Advanced Placement Environmental Science: Implications of Gender and Ethnicity
Keywords: Science, Education, Advanced Placement, Environmental, Gender, Ethnicity
AbstractThe purpose of this study was to determine the attitudes of students in Advanced Placement Environmental Science (APES) in Florida, California, and New York. Previous research has concluded that males have more positive attitudes toward science than females. Other studies have reported Black students having more positive attitudes than White students. This study found no effect of gender or ethnicity on the students' attitudes toward their APES class. On average, the attitudes of all students were positive and were not affected by gender or ethnicity. Do these students have positive attitudes because they are advanced students? Did they respond to the survey according to how they thought their teacher would want them to respond? Where do science educators and researchers go from here? Does APES hold the key to promoting positive attitudes toward the environment for other populations? This is an area of study that should be explored because of the significant questions and concerns that have arisen.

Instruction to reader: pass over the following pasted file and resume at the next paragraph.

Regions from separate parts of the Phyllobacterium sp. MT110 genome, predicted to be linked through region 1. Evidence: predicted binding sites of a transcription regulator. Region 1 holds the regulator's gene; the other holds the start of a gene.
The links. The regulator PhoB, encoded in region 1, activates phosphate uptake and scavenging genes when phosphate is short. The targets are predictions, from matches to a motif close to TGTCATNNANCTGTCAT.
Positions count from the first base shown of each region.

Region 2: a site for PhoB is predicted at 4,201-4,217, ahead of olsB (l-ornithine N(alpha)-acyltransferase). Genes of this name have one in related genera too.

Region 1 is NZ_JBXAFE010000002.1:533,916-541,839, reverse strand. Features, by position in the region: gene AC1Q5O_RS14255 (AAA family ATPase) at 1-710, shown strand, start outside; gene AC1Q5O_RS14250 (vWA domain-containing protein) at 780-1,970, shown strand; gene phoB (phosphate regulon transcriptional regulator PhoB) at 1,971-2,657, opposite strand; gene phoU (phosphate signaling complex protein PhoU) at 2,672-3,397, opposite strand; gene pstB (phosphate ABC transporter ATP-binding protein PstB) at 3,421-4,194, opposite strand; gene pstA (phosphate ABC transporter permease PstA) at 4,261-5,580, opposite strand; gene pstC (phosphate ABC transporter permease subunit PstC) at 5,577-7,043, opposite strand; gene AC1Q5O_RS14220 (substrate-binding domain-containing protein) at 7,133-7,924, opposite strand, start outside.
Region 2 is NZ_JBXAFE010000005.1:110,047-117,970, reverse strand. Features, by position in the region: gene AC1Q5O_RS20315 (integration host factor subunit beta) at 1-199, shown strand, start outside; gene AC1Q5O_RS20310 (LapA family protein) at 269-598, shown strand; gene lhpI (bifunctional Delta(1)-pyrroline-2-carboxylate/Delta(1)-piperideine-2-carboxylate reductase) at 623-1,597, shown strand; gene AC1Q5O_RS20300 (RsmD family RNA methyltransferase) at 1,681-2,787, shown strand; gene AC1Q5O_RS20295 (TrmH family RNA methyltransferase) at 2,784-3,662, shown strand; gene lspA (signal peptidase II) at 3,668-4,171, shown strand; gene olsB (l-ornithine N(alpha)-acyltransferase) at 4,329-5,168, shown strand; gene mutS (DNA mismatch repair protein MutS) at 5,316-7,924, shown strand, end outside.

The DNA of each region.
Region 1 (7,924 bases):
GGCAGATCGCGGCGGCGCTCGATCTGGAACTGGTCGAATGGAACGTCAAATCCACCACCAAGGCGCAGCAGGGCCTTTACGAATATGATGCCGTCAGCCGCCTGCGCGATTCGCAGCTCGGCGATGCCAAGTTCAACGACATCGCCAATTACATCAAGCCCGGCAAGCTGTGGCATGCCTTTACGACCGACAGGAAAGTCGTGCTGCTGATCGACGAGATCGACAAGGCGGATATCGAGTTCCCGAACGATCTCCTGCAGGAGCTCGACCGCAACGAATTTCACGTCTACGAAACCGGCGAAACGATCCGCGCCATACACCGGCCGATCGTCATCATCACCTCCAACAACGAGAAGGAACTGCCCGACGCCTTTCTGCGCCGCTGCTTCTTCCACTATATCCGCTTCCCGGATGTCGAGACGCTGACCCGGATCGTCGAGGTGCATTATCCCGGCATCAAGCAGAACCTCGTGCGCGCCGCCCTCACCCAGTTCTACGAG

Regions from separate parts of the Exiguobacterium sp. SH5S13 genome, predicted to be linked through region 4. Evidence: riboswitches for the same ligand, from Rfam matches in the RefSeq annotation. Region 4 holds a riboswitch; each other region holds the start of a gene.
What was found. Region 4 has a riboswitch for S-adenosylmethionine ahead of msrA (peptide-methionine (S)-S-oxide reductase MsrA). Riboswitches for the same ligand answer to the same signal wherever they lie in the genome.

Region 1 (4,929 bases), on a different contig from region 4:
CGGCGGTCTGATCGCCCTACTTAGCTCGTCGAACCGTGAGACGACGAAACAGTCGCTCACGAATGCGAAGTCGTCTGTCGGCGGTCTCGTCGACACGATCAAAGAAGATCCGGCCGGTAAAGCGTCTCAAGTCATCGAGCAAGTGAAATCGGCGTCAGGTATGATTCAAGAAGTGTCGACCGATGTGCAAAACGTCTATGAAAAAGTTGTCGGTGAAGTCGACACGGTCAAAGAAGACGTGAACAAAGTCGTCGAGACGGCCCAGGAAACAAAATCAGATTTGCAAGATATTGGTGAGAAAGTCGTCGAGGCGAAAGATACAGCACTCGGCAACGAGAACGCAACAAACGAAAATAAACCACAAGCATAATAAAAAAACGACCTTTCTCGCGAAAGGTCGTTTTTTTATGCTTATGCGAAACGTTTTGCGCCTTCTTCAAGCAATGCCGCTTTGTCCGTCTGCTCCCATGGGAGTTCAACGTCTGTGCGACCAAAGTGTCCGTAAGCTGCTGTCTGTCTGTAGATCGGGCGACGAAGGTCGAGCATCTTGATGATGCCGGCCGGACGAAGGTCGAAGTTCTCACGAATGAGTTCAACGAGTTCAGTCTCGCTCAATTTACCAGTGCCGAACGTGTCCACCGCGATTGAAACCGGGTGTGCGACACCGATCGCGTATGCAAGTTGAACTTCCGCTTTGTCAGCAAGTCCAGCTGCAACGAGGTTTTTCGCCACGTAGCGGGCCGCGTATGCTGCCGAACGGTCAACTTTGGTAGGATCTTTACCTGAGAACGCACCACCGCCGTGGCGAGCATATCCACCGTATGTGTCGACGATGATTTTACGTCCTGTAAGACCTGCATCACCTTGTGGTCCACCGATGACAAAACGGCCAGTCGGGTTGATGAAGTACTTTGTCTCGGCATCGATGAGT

A Copyright Form will be emailed to the authors upon acceptance of manuscripts.